3 Reasons Most Company Cultures Suck (And How to Fix Them)

I’ve been thinking a lot about company culture lately and what it means to do it right. As Tanga’s CEO, it’s my job to map out a culture my employees can feel good about it; to be the head cheerleader, minus the skirt (even though I’ve got the legs for it).

Numbers don’t lie. In the book Corporate Culture and Performance John Kotter and James Heskett note that in culture-rich companies:

  • Revenues are 682% higher
  • Stock prices are 902% higher
  • Valuations are 100% higher
  • Job growth is 282% higher

But a lot of companies have it wrong. Their culture doesn’t exist or is lost in the shuffle of day-to-day desk jockeying. It sucks, for the employees, for management, and the growth of the company.

The top 3 ways companies (and their CEOs) are screwing it up?

They Aren’t Communicating Their Vision

People want to solve hard problems and do big things. That’s the vision. It has to be at the center of the culture. Repeat it over and over and over until you’re sick of hearing yourself. Show people what you want to have happen. And find cool ways to talk about it. We use movie poster mock-ups to communicate our major projects and get everyone in the company psyched about what they work on and how it fits into the big picture.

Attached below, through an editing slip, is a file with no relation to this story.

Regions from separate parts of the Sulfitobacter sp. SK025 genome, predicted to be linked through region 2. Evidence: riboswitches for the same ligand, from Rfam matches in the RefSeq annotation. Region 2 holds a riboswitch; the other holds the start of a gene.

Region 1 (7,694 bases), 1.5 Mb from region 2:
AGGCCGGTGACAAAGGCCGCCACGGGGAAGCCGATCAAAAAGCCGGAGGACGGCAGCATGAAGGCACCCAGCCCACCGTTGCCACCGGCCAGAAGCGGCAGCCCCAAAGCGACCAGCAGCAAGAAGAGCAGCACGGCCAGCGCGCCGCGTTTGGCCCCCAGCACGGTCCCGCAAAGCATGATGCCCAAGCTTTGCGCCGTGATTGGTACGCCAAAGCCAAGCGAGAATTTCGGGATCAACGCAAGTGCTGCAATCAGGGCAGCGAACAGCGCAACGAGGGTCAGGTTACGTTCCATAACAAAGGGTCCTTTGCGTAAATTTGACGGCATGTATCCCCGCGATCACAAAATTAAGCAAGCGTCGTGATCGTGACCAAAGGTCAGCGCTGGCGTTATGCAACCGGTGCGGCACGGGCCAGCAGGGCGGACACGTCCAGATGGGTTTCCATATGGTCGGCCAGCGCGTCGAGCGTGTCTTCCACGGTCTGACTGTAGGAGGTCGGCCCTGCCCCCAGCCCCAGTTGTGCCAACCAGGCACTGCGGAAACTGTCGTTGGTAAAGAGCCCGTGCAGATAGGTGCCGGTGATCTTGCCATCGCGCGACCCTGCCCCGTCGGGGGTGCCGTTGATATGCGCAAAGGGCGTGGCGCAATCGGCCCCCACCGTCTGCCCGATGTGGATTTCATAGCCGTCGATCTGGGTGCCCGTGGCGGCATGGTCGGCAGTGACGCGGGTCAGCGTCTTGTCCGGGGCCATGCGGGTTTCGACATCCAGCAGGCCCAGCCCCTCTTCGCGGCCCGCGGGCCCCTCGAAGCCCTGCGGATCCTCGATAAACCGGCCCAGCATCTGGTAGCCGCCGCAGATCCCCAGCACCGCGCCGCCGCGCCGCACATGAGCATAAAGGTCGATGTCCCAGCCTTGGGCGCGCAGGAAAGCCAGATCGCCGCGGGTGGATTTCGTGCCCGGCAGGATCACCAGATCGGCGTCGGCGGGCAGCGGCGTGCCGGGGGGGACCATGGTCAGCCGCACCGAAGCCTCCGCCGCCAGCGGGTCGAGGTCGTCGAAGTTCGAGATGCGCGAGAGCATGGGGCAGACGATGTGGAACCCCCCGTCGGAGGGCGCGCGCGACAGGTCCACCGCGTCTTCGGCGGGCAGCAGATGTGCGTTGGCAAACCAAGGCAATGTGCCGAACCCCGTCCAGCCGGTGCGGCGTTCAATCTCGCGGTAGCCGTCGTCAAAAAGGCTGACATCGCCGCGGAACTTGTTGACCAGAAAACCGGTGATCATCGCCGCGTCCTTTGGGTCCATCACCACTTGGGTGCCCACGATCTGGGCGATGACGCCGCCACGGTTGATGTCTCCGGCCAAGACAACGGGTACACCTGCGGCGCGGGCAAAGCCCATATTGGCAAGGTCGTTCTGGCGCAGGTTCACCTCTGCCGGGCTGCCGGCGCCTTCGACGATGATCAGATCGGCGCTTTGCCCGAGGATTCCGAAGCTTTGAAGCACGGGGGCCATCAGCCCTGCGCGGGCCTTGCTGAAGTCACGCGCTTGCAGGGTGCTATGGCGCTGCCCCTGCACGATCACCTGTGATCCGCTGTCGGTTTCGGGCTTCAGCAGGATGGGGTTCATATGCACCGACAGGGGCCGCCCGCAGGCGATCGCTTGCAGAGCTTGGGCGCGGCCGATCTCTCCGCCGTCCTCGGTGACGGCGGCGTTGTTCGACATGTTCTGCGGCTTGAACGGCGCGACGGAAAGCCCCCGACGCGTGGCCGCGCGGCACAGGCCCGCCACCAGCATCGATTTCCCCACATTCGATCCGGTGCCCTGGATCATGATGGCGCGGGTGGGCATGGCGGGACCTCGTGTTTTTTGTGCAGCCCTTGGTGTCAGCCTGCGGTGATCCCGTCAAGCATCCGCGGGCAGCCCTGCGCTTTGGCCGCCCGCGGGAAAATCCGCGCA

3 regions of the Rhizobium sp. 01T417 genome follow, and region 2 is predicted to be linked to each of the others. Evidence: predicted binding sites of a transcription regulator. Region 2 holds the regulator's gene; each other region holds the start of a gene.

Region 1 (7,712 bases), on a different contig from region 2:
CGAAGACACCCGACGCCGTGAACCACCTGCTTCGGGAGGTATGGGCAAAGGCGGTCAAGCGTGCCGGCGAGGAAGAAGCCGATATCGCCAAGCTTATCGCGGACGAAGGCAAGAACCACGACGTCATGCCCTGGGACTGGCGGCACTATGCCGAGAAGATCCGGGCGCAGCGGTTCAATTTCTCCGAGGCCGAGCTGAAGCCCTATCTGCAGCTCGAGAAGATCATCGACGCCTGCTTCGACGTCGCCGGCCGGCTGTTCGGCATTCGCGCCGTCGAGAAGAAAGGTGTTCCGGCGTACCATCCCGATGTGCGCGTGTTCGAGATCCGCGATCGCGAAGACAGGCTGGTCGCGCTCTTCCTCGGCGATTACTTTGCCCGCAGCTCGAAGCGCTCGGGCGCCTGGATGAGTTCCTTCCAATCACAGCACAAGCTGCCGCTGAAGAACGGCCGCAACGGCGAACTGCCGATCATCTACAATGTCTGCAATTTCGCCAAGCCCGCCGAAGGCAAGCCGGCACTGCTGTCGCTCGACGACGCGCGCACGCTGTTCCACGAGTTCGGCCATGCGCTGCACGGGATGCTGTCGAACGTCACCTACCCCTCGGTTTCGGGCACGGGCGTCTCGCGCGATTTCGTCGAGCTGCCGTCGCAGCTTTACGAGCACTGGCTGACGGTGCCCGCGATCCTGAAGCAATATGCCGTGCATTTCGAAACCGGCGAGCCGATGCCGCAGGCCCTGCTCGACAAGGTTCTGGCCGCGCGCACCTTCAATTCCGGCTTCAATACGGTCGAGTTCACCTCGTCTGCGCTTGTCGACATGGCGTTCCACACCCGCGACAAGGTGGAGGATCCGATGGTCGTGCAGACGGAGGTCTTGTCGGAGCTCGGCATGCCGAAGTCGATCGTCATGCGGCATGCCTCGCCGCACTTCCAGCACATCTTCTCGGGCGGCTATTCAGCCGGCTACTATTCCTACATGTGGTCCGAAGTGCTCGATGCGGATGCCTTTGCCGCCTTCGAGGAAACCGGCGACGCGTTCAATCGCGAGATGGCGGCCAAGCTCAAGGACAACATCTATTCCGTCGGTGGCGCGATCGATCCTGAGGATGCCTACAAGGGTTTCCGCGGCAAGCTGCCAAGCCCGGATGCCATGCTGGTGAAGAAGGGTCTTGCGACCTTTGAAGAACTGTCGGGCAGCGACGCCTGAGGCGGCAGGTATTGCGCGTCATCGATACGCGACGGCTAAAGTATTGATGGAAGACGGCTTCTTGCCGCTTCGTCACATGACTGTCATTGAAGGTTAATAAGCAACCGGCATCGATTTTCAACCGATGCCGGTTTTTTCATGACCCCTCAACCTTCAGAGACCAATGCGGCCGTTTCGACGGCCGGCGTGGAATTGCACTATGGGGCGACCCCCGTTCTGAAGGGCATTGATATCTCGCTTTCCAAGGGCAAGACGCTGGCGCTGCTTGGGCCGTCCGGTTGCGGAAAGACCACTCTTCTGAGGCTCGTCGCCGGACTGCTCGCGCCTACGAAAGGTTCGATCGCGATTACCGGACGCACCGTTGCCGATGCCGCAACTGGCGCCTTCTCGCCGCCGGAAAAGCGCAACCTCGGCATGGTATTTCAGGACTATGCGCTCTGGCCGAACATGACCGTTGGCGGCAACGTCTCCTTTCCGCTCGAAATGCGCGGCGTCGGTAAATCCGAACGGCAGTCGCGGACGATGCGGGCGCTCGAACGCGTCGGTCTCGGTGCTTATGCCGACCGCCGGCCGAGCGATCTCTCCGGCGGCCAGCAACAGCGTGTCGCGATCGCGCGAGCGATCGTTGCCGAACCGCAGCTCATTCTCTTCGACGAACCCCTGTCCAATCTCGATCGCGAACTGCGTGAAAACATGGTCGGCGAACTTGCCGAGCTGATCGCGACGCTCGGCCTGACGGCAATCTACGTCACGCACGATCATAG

They Aren’t Recognizing Their Employees

Employees need to be invested in their work, and you have to show them that it’s appreciated. If you’re the CEO, you can’t see all the good stuff they’re doing. Why not ask your managers to fill you in so you can say nice job? Recognize them with birthday cards, handwritten thank you cards, and emails throughout the year. And celebrate your employees’ successes. On of my favorite memories of 2014 was taking all employees and their families to Disneyland to thank them for an epic year. The way you celebrate doesn’t have to be this big; but it should happen.

They Aren’t Involving Employees in the Culture

You can’t dictate culture; you guide it and get your employees to help create it. They can’t feel like they’re really a part of it unless they get the fun of building it, too. Tanga has a Culture Crew (made up of employees) that plans awesome things for us to do-tailgate parties, kickball games, service projects, theme days-so we can build a culture together.

When companies don’t make culture a priority bad things happen. There’s no glue holding your employees together; no secret sauce on your burger. Good news is that it’s never too late make it better.